Characteristics of suicide attempts in young people undergoing treatment for first episode psychosis

Fedyszyn, Izabela E., Harris, Meredith G., Robinson, Jo, Edwards, Jane and Paxton, Susan J. (2011) Characteristics of suicide attempts in young people undergoing treatment for first episode psychosis. Australian and New Zealand Journal of Psychiatry, 45 10: 838-845. doi:10.3109/00048674.2011.595687


Author Fedyszyn, Izabela E.
Harris, Meredith G.
Robinson, Jo
Edwards, Jane
Paxton, Susan J.
Title Characteristics of suicide attempts in young people undergoing treatment for first episode psychosis
Journal name Australian and New Zealand Journal of Psychiatry   Check publisher's open access policy
ISSN 0004-8674
1440-1614
Publication date 2011-10
Sub-type Article (original research)
DOI 10.3109/00048674.2011.595687
Volume 45
Issue 10
Start page 838
End page 845
Total pages 8
Place of publication London, England, U.K.
Publisher Sage Publicaitons
Collection year 2012
Language eng
Formatted abstract
Objectives: Understanding the characteristics of suicide attempts in people undergoing treatment for first episode psychosis (FEP) may have implications for risk management at a service level and local suicide prevention strategies. Although studies have focused on identifying individual-level risk factors for suicide attempts in this patient group, none have yet conducted an in-depth profile of suicide attempts. The aim of the present study was to examine the characteristics of suicide attempts in young people during the initial 18 months of treatment for FEP.

Method: A retrospective medical record audit study of a cohort of patients accepted for treatment at a specialist FEP service between 1/12/2002 and 30/11/2005.

Results: Of 607 patients, 73 (12%) attempted suicide during treatment. Of these 73, most (72.6%) attempted suicide on one occasion. The majority of attempts (85.3%) occurred when patients were treated as outpatients and were in regular contact with the service. Suicide attempts tended to be impulsive (77.6%), triggered by interpersonal conflict or distress due to psychotic symptoms. Two thirds involved self-poisoning, usually by overdose of prescribed medications. All inpatient suicide attempts were by hanging or strangulation. Individuals infrequently sought help immediately before or after the attempt; if help-seeking occurred, informal sources of support were contacted.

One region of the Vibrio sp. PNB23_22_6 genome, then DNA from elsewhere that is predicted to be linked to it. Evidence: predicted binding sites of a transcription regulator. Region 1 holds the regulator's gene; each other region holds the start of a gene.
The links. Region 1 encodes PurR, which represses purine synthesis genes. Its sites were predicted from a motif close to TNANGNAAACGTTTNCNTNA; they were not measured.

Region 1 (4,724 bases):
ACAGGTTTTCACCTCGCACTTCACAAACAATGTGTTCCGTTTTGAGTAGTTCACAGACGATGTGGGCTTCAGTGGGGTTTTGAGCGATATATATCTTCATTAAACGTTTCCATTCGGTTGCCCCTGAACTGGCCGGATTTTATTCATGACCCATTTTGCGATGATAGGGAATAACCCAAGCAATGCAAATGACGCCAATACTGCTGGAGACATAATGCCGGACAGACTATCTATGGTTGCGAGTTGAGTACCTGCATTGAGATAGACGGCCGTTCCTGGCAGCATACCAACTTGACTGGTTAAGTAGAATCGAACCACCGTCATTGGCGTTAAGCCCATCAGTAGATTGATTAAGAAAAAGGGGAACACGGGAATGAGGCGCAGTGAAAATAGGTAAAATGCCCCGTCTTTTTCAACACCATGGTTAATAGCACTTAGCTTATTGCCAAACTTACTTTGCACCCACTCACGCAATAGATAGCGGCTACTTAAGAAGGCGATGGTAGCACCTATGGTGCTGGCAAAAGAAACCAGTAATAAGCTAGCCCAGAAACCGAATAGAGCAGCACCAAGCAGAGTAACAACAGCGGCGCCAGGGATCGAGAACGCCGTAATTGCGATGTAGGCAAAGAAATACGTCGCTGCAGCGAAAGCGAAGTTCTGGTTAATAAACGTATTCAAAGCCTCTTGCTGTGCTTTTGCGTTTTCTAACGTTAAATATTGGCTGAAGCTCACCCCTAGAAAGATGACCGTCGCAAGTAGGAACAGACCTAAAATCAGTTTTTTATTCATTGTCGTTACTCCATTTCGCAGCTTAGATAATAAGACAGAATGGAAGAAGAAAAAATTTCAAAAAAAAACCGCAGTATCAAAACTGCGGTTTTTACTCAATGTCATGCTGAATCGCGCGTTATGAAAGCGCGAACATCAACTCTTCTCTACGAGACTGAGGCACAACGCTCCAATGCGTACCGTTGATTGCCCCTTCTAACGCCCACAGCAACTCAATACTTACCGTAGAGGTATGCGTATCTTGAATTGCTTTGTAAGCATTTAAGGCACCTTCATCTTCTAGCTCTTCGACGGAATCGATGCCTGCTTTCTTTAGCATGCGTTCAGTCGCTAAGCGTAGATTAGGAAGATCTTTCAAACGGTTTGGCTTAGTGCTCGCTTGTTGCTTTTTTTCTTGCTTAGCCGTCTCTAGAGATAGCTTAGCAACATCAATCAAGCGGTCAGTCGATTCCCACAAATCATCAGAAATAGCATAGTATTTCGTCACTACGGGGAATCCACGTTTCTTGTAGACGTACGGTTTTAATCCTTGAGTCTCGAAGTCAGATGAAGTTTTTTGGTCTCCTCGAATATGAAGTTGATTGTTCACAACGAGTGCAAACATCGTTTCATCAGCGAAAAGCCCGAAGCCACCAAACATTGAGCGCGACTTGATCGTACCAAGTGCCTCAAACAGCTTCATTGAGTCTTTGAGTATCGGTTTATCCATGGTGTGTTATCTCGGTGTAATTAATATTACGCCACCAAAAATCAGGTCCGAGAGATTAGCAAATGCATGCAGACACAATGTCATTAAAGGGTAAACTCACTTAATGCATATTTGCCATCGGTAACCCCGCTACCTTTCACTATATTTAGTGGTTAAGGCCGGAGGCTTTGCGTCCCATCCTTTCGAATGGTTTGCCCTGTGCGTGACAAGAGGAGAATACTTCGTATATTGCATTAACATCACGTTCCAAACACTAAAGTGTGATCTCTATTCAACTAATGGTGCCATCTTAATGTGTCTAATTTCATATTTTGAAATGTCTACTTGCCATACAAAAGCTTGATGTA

Conclusions: To reduce the number of suicide attempts among individuals treated for FEP, psychiatric services could consider: restricting the amount of medication prescribed per purchase; individualised suicide risk management plans for all newly admitted patients, including those who do not appear to be at risk; stringent reviews of inpatient psychiatric units for potential ligature points; providing information and psycho-education for significant others in recognition and response to suicide risk; fostering patients' problem solving and conflict resolution skills; and regular risk assessment and close monitoring of patients, particularly during the high risk period of 3 months after a suicide attempt.
Keyword Suicide attempt
First episode psychosis
Suicide prevention
Suicide risk
Q-Index Code C1
Q-Index Status Confirmed Code
Institutional Status UQ

Document type: Journal Article
Sub-type: Article (original research)
Collections: Official 2012 Collection
School of Public Health Publications
 
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